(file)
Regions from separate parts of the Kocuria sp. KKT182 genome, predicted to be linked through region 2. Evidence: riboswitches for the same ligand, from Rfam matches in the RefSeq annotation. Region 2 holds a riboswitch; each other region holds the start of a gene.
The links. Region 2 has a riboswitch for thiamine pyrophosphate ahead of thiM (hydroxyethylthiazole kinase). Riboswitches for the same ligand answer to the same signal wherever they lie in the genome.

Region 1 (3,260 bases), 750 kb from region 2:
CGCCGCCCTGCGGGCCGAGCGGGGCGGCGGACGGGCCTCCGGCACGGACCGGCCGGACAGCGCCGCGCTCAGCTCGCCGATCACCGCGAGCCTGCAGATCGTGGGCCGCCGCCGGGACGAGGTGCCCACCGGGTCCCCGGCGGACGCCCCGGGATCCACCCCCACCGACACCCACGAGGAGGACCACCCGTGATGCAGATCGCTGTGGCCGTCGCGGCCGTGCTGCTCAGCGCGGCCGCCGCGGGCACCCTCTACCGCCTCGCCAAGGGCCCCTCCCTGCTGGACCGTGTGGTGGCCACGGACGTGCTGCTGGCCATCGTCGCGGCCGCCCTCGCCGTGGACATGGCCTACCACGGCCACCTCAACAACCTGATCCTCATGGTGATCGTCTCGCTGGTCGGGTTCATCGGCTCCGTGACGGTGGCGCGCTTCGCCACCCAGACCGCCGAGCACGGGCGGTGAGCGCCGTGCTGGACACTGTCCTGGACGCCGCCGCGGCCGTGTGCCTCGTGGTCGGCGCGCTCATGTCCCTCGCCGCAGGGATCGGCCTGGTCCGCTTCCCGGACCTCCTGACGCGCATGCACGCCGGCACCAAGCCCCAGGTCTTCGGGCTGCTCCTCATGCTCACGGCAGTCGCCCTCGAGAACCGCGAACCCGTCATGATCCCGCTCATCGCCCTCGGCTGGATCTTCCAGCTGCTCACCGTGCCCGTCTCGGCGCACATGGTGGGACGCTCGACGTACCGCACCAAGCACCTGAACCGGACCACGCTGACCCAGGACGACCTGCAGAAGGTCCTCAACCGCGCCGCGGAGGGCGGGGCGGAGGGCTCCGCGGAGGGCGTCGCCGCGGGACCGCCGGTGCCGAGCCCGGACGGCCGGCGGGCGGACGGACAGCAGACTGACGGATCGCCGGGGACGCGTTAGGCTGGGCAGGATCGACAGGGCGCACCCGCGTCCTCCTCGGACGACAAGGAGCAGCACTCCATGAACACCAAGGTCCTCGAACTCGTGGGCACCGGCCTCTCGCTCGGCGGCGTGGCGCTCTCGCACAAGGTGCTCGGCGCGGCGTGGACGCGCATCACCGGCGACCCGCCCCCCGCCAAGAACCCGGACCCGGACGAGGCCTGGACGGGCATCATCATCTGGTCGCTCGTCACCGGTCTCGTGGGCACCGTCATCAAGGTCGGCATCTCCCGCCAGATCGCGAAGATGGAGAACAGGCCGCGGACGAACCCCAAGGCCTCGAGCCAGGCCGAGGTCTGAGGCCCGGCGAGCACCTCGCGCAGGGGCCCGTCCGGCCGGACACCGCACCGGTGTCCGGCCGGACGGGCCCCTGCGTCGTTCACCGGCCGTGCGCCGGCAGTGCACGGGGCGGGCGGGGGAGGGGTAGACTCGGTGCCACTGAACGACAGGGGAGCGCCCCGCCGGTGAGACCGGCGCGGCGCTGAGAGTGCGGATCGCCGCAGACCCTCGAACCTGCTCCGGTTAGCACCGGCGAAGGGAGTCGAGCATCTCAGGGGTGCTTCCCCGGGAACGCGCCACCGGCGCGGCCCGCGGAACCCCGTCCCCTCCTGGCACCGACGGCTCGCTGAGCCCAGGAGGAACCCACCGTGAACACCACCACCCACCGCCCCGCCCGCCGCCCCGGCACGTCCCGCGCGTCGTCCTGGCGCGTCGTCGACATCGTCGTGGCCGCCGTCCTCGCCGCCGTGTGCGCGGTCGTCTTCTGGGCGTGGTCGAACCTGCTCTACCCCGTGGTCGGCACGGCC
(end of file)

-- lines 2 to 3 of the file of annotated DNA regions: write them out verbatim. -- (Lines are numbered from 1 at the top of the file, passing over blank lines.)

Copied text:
The links. Region 2 has a riboswitch for thiamine pyrophosphate ahead of thiM (hydroxyethylthiazole kinase). Riboswitches for the same ligand answer to the same signal wherever they lie in the genome.

Region 1 (3,260 bases), 750 kb from region 2: